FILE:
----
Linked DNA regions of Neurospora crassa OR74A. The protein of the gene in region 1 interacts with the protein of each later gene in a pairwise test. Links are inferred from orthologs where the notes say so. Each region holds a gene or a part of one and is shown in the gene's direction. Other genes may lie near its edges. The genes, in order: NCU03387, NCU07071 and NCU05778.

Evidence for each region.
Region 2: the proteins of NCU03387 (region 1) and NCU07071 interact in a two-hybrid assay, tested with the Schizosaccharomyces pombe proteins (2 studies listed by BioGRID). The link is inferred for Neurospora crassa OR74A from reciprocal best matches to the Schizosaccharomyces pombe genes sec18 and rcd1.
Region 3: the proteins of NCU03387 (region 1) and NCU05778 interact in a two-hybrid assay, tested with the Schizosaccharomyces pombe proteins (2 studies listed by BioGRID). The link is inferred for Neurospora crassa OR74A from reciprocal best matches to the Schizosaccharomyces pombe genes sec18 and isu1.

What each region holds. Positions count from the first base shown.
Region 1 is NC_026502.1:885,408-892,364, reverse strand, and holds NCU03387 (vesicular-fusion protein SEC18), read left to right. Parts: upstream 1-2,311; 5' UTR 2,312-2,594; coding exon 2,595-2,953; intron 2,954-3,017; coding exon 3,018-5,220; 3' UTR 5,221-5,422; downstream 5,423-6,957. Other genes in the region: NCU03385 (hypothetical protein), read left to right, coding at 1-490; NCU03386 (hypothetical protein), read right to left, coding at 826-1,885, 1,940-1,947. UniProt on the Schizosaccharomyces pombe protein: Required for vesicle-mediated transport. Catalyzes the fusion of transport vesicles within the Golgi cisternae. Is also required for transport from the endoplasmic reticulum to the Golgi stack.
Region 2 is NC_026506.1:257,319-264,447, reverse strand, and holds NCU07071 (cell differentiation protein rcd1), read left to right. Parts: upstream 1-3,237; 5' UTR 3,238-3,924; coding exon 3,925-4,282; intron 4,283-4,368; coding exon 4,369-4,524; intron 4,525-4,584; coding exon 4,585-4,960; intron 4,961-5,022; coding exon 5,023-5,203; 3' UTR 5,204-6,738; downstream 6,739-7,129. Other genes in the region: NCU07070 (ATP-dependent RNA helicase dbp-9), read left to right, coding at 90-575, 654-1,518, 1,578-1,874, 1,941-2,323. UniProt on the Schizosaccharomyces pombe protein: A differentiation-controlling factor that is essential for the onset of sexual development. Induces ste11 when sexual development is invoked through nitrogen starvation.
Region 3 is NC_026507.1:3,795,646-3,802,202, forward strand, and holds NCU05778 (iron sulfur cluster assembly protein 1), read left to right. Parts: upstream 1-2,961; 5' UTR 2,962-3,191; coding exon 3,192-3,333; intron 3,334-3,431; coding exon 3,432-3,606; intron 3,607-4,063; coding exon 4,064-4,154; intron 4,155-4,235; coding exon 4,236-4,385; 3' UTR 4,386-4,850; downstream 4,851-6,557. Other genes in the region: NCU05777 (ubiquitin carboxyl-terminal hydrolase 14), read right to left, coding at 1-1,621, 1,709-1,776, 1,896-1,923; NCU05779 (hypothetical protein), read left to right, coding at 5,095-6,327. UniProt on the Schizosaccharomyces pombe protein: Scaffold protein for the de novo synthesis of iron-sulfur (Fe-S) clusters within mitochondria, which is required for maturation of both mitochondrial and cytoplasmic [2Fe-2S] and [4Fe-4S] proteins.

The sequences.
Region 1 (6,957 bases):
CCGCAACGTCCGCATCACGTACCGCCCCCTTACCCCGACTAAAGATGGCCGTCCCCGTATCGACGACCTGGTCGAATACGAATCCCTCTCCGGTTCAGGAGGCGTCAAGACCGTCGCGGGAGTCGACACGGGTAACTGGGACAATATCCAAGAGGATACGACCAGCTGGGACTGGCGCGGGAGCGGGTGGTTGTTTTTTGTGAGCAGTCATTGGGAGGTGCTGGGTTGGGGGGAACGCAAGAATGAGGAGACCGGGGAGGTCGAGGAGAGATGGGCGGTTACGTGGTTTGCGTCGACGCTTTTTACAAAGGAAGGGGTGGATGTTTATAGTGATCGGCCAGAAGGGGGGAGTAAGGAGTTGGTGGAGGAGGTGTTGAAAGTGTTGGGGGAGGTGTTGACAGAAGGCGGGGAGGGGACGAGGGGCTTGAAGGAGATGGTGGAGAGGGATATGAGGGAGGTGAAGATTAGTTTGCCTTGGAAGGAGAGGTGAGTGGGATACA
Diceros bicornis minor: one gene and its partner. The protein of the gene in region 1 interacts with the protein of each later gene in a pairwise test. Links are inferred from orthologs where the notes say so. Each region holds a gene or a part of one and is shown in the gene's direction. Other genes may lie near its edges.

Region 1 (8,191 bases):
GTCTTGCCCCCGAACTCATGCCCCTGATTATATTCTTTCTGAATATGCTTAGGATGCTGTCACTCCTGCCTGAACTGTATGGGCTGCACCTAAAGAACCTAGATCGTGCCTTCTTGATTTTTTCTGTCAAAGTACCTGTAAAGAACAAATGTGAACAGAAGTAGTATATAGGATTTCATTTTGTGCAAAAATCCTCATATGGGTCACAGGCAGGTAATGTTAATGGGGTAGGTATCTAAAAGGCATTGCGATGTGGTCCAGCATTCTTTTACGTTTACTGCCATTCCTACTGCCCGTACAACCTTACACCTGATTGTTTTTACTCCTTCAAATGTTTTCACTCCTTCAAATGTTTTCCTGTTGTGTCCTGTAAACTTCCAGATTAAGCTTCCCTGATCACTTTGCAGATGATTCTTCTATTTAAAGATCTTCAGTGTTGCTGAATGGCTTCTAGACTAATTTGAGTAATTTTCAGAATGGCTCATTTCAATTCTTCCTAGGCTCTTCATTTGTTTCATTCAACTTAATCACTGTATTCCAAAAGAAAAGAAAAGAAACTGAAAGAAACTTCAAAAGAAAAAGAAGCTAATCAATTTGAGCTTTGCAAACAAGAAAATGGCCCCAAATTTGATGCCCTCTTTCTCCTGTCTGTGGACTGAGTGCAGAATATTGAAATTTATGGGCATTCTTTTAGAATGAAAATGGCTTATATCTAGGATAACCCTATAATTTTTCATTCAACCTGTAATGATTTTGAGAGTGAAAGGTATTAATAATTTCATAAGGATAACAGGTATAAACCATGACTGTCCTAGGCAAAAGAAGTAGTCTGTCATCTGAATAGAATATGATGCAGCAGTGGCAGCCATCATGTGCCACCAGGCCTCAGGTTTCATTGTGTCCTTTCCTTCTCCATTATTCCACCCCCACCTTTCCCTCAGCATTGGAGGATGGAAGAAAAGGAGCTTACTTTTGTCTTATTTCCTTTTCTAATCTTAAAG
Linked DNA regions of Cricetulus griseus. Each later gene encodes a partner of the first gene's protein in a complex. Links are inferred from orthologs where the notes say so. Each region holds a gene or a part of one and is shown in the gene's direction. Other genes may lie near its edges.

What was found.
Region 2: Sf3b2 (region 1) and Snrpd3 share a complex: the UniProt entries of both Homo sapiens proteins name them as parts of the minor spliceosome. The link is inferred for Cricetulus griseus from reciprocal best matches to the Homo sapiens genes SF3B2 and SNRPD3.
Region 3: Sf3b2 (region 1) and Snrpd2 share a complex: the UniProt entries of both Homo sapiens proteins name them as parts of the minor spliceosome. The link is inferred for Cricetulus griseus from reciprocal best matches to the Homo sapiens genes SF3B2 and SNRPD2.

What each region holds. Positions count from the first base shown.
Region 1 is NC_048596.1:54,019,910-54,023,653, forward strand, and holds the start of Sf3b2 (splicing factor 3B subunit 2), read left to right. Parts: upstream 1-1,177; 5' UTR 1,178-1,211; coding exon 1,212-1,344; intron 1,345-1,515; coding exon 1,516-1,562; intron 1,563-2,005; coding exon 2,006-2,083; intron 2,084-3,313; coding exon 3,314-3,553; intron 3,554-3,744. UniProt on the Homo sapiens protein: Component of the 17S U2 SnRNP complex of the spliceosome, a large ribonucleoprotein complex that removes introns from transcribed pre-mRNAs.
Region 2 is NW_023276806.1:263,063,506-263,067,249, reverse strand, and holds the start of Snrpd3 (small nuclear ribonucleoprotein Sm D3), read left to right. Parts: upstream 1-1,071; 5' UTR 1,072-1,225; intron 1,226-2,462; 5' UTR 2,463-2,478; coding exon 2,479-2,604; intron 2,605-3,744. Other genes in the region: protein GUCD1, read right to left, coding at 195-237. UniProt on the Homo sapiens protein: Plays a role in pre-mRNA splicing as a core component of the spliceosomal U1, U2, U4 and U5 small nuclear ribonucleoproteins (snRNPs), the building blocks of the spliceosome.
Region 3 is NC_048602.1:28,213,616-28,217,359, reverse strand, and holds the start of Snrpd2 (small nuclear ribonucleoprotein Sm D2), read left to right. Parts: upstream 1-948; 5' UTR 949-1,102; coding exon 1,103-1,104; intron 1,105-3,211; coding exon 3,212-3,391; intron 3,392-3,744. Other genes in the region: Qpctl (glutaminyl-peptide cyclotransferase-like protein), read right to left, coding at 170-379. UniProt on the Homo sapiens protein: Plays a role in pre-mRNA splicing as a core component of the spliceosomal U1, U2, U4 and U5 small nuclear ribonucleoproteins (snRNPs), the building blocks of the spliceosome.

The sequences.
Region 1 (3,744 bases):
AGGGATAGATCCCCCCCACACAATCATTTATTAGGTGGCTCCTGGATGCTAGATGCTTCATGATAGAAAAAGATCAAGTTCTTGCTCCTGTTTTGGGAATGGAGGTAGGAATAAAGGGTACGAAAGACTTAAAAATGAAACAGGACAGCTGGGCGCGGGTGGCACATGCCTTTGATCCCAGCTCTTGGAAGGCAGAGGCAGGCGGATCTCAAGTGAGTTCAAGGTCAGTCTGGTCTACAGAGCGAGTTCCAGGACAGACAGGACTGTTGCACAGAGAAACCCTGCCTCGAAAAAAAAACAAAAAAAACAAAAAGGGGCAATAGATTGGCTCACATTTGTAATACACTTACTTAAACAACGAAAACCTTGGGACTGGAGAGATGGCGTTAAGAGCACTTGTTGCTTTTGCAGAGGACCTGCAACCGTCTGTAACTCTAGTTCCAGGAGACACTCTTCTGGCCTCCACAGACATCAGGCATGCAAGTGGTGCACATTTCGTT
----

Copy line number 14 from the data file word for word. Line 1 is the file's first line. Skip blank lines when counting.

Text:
GTCTTGCCCCCGAACTCATGCCCCTGATTATATTCTTTCTGAATATGCTTAGGATGCTGTCACTCCTGCCTGAACTGTATGGGCTGCACCTAAAGAACCTAGATCGTGCCTTCTTGATTTTTTCTGTCAAAGTACCTGTAAAGAACAAATGTGAACAGAAGTAGTATATAGGATTTCATTTTGTGCAAAAATCCTCATATGGGTCACAGGCAGGTAATGTTAATGGGGTAGGTATCTAAAAGGCATTGCGATGTGGTCCAGCATTCTTTTACGTTTACTGCCATTCCTACTGCCCGTACAACCTTACACCTGATTGTTTTTACTCCTTCAAATGTTTTCACTCCTTCAAATGTTTTCCTGTTGTGTCCTGTAAACTTCCAGATTAAGCTTCCCTGATCACTTTGCAGATGATTCTTCTATTTAAAGATCTTCAGTGTTGCTGAATGGCTTCTAGACTAATTTGAGTAATTTTCAGAATGGCTCATTTCAATTCTTCCTAGGCTCTTCATTTGTTTCATTCAACTTAATCACTGTATTCCAAAAGAAAAGAAAAGAAACTGAAAGAAACTTCAAAAGAAAAAGAAGCTAATCAATTTGAGCTTTGCAAACAAGAAAATGGCCCCAAATTTGATGCCCTCTTTCTCCTGTCTGTGGACTGAGTGCAGAATATTGAAATTTATGGGCATTCTTTTAGAATGAAAATGGCTTATATCTAGGATAACCCTATAATTTTTCATTCAACCTGTAATGATTTTGAGAGTGAAAGGTATTAATAATTTCATAAGGATAACAGGTATAAACCATGACTGTCCTAGGCAAAAGAAGTAGTCTGTCATCTGAATAGAATATGATGCAGCAGTGGCAGCCATCATGTGCCACCAGGCCTCAGGTTTCATTGTGTCCTTTCCTTCTCCATTATTCCACCCCCACCTTTCCCTCAGCATTGGAGGATGGAAGAAAAGGAGCTTACTTTTGTCTTATTTCCTTTTCTAATCTTAAAG